How the Current Environmental Crisis Affects Nutrient Cycle?
The current state of our environment could be characterized only as a crisis. Many articles were written about the harmful environmental impact of human activity and how it affects all the Earth’s ecosystems.
Each of the Earth’s ecospheres suffers because of disastrous anthropogenic activity and its consequences. It is not a secret that oceans, forests, and wildlands are polluted, depleted, or completely devastated by humans and an indefatigable market’s demand.
We produce incalculable numbers of goods and food products and emit enormous amounts of wastage. Most of those products will never be used or consumed properly. As a result, we use unimaginable numbers of resources, devastating the planet, and the environment.
Fertile soil is exploited continuously to feed cattle. Deforestation had gained a massive character during the last decades and since the 1900s, oceans were devastated for more than eighty percent.
All these factors impoverish the environment by reducing the number of existing species and lowering biodiversity in most of the Earth’s regions. That affects the nutrient cycle very much.
The nutrient cycle of Our Planet
The nutrient cycle is a process that ensures the general evolution of life. When animals, plants, and microorganisms die, they are turning into fodder for other living creatures. Dead animals are being eaten by bacteria, insects, and scavenger species. Fallen plants serve as food for other plants.
Fallen biomass will eventually transform into the soil. The nutrient cycle ensures the regeneration of life by providing an efficient metabolic process. Fallen creatures and plants serve as an integral part of a nutrient cycle by serving as food for living species.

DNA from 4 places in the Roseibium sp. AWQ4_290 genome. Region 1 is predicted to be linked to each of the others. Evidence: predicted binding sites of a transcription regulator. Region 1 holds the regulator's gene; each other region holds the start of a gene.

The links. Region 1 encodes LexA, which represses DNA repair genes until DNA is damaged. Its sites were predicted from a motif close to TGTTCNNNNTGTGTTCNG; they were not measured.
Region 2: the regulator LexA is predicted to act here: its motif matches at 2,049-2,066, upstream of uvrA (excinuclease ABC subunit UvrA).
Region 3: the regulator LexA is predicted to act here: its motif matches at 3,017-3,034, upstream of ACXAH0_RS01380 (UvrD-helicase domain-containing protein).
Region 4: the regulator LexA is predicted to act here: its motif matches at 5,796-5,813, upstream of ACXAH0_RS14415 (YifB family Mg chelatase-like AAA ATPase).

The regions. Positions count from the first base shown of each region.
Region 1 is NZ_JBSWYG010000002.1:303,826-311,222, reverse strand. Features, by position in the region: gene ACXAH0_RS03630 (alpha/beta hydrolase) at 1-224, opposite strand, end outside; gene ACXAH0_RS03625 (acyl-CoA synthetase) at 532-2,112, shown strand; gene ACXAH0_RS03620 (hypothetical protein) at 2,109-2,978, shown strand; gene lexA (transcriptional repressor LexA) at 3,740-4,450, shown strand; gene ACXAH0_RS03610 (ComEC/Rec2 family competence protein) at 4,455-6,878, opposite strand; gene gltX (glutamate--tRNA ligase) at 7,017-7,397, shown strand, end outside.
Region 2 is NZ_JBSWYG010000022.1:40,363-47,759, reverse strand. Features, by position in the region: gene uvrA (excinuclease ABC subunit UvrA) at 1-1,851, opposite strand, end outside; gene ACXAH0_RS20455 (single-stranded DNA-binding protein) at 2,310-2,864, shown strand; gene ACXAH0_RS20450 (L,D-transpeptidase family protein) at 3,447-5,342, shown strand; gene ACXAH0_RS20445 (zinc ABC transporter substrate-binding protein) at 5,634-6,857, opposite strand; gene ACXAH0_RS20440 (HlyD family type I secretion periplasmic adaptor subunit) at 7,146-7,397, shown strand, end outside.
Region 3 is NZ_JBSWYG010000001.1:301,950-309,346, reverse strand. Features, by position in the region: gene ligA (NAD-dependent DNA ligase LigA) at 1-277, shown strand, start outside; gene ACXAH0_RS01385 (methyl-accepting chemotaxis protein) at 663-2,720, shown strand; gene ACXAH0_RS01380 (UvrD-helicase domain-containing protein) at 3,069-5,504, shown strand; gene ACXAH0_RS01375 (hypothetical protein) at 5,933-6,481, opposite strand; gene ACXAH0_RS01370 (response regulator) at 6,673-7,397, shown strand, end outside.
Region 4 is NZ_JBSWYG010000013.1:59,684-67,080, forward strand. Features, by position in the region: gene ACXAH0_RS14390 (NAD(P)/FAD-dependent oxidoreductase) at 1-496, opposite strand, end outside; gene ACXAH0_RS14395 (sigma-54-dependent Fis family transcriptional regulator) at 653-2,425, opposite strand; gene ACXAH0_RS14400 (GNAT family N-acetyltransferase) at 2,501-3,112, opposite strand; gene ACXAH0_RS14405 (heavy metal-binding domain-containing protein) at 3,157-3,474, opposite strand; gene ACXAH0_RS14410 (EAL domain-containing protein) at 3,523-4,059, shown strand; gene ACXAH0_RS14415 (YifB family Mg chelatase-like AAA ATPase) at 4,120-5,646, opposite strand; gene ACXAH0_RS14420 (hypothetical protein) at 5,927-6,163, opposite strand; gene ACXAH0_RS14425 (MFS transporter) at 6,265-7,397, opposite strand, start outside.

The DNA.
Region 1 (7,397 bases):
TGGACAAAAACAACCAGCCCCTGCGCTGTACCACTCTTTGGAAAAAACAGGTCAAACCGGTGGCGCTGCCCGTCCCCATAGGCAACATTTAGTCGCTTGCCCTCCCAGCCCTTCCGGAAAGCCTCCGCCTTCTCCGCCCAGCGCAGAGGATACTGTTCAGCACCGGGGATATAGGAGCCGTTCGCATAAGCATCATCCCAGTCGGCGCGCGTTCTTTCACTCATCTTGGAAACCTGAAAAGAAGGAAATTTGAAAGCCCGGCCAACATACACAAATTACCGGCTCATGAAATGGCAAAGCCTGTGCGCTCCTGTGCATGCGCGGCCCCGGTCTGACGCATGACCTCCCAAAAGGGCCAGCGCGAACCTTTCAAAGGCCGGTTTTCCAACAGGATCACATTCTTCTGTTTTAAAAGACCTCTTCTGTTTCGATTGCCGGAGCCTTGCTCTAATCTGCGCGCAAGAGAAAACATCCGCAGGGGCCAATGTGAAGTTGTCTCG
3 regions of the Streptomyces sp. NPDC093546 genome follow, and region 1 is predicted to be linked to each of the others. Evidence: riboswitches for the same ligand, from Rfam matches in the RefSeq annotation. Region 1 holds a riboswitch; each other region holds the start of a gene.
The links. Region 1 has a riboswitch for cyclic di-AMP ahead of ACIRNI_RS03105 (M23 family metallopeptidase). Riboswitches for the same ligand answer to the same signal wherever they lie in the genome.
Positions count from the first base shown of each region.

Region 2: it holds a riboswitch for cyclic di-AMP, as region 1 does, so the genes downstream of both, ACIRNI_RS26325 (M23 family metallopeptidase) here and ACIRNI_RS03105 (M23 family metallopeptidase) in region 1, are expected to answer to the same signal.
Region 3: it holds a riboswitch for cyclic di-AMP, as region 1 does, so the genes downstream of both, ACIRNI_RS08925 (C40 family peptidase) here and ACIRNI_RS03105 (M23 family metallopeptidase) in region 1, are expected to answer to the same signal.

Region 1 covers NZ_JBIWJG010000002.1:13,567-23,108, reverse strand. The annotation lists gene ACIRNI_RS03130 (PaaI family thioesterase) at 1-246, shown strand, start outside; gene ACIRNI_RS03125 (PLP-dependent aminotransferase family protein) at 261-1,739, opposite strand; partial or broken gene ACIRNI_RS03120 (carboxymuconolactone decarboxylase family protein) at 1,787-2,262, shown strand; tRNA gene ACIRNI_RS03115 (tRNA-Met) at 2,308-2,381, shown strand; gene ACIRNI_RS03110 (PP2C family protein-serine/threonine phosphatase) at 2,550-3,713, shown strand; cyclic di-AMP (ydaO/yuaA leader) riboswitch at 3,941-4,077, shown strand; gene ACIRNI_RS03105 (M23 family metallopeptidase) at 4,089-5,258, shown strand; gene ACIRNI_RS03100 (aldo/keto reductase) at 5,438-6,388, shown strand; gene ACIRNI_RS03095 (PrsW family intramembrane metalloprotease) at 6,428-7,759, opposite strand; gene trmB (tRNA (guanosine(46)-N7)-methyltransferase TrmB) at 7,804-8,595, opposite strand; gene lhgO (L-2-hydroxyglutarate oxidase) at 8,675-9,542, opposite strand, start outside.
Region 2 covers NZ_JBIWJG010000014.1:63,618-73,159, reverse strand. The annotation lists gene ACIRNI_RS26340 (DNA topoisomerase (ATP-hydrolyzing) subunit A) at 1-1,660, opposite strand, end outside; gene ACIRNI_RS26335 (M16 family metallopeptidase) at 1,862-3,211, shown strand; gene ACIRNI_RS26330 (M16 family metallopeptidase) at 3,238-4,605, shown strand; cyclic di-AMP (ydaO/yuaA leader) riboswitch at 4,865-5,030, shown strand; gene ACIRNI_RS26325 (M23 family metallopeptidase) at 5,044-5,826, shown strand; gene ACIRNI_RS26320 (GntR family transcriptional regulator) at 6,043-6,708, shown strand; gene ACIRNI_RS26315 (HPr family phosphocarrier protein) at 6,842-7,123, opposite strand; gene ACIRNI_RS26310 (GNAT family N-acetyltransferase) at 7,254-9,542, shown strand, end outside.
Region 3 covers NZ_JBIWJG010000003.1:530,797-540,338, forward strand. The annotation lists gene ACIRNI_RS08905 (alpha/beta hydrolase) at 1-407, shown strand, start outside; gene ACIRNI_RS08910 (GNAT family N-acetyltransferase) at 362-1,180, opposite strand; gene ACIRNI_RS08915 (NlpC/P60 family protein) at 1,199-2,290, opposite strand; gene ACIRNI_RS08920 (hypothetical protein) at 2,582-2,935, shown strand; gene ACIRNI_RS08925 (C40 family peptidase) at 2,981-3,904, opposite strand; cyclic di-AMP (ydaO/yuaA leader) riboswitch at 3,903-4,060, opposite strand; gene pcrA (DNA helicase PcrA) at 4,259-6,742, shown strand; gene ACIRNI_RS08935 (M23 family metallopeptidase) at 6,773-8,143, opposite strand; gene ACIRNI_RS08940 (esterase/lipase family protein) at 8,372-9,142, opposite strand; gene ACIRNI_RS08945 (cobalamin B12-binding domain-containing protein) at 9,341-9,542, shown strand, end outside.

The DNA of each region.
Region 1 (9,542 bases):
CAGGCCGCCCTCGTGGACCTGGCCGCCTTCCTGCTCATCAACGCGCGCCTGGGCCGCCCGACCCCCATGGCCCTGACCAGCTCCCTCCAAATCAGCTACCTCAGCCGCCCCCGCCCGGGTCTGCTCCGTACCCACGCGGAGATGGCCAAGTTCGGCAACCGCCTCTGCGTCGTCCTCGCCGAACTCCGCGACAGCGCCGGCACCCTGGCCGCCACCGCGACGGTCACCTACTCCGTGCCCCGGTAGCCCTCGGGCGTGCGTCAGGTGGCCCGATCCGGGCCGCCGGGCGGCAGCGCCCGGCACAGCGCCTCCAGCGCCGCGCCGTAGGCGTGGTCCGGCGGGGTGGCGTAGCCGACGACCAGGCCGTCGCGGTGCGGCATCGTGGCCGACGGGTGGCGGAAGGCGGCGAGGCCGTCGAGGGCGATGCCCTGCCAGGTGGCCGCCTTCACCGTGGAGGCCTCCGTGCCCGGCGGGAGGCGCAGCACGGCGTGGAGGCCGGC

In general, all manifestations of eating, hunting, and consumption of nutrients in the environment constitute the nutrient cycle. It is not a chaotic process. It had been developing for hundreds of millions of years. Food chains characterize and illustratively depict this process.
All living species depend on each other. If one species becomes extinct, other species will be affected too. Considering this main principle of the food chains’ functioning and development, it is not a surprise that a negative and devastating anthropogenic activity viciously disrupts the nutrient cycle.
What is the result of the forest’s cut?
Humans cut down the forests, leaving multiple animals without shelter and depleting the forest floor. The fewer plants that will grow and die, the less nutritious elements will enter the environment. The soil impoverishes rapidly and where there are fields and pastures, there are much fewer nutrients and nourishing macro-and microelements.
Now, farmers need vast quantities of fertilizers to increase the number of crops and fruitions. Those fertilizers are unaccustomed and harmful to the soil and although they benefit crops a lot, they negatively affect the rest of the environment. Eventually, they will enter the oceans, causing the creation of dead zones and making vast areas of water mass inhabitable.
Oceans have suffered the most by Humans
More than eighty percent of living biomass were caught and trawled by fishers and trawler ships. There’s no need to explain how badly it affected the nutrient cycle.
The nutrient cycle in an ecosystem requires gradual and measured development of life forms and the ways of how they communicate and interrelate between themselves. Anthropogenic activity flagrantly interrupts the existing ways of life, causing irreversible harm and damage.
Global Warming is another consequence of the current environmental crisis. CO2 emissions and the greenhouse effect increase global temperature levels, causing the extinction of many vulnerable to such changes in creatures.
The nutrient cycle is a complicated, long-established process that can’t cope with a chaotic and disastrous anthropogenic activity. Species die out and the number of biomass rapidly reduces which leads to a massive depletion of the numbers of nutrients and microelements in nature.
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